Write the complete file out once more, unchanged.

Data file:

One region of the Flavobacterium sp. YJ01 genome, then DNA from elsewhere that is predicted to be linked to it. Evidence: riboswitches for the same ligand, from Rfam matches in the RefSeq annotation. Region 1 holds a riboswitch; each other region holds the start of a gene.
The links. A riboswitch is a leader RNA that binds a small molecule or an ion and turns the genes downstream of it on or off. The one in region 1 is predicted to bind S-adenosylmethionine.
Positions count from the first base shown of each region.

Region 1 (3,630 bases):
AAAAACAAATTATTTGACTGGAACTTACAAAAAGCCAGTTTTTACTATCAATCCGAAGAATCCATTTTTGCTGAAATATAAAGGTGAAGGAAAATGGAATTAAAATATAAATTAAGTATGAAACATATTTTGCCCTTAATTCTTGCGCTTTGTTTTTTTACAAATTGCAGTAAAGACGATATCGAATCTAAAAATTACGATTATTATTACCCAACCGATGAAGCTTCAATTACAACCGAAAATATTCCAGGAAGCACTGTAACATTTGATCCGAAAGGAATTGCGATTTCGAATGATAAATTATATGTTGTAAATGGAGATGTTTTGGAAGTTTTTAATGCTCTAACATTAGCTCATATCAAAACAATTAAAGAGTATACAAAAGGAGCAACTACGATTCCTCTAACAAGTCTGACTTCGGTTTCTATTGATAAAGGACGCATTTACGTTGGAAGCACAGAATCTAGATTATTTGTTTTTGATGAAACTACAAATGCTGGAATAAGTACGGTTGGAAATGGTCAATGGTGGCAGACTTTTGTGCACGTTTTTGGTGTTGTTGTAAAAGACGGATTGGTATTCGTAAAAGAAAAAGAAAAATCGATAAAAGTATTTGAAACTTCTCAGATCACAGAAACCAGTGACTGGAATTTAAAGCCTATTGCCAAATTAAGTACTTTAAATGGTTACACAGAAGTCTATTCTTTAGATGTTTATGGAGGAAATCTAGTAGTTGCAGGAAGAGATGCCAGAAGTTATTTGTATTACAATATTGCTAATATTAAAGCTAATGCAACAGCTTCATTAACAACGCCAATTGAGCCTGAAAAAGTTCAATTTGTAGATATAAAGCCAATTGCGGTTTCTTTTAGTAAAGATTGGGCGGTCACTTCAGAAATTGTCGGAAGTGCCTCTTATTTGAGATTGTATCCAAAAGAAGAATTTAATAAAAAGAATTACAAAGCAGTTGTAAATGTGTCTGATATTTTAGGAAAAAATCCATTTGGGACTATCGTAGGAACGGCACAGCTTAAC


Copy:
One region of the Flavobacterium sp. YJ01 genome, then DNA from elsewhere that is predicted to be linked to it. Evidence: riboswitches for the same ligand, from Rfam matches in the RefSeq annotation. Region 1 holds a riboswitch; each other region holds the start of a gene.
The links. A riboswitch is a leader RNA that binds a small molecule or an ion and turns the genes downstream of it on or off. The one in region 1 is predicted to bind S-adenosylmethionine.
Positions count from the first base shown of each region.

Region 1 (3,630 bases):
AAAAACAAATTATTTGACTGGAACTTACAAAAAGCCAGTTTTTACTATCAATCCGAAGAATCCATTTTTGCTGAAATATAAAGGTGAAGGAAAATGGAATTAAAATATAAATTAAGTATGAAACATATTTTGCCCTTAATTCTTGCGCTTTGTTTTTTTACAAATTGCAGTAAAGACGATATCGAATCTAAAAATTACGATTATTATTACCCAACCGATGAAGCTTCAATTACAACCGAAAATATTCCAGGAAGCACTGTAACATTTGATCCGAAAGGAATTGCGATTTCGAATGATAAATTATATGTTGTAAATGGAGATGTTTTGGAAGTTTTTAATGCTCTAACATTAGCTCATATCAAAACAATTAAAGAGTATACAAAAGGAGCAACTACGATTCCTCTAACAAGTCTGACTTCGGTTTCTATTGATAAAGGACGCATTTACGTTGGAAGCACAGAATCTAGATTATTTGTTTTTGATGAAACTACAAATGCTGGAATAAGTACGGTTGGAAATGGTCAATGGTGGCAGACTTTTGTGCACGTTTTTGGTGTTGTTGTAAAAGACGGATTGGTATTCGTAAAAGAAAAAGAAAAATCGATAAAAGTATTTGAAACTTCTCAGATCACAGAAACCAGTGACTGGAATTTAAAGCCTATTGCCAAATTAAGTACTTTAAATGGTTACACAGAAGTCTATTCTTTAGATGTTTATGGAGGAAATCTAGTAGTTGCAGGAAGAGATGCCAGAAGTTATTTGTATTACAATATTGCTAATATTAAAGCTAATGCAACAGCTTCATTAACAACGCCAATTGAGCCTGAAAAAGTTCAATTTGTAGATATAAAGCCAATTGCGGTTTCTTTTAGTAAAGATTGGGCGGTCACTTCAGAAATTGTCGGAAGTGCCTCTTATTTGAGATTGTATCCAAAAGAAGAATTTAATAAAAAGAATTACAAAGCAGTTGTAAATGTGTCTGATATTTTAGGAAAAAATCCATTTGGGACTATCGTAGGAACGGCACAGCTTAAC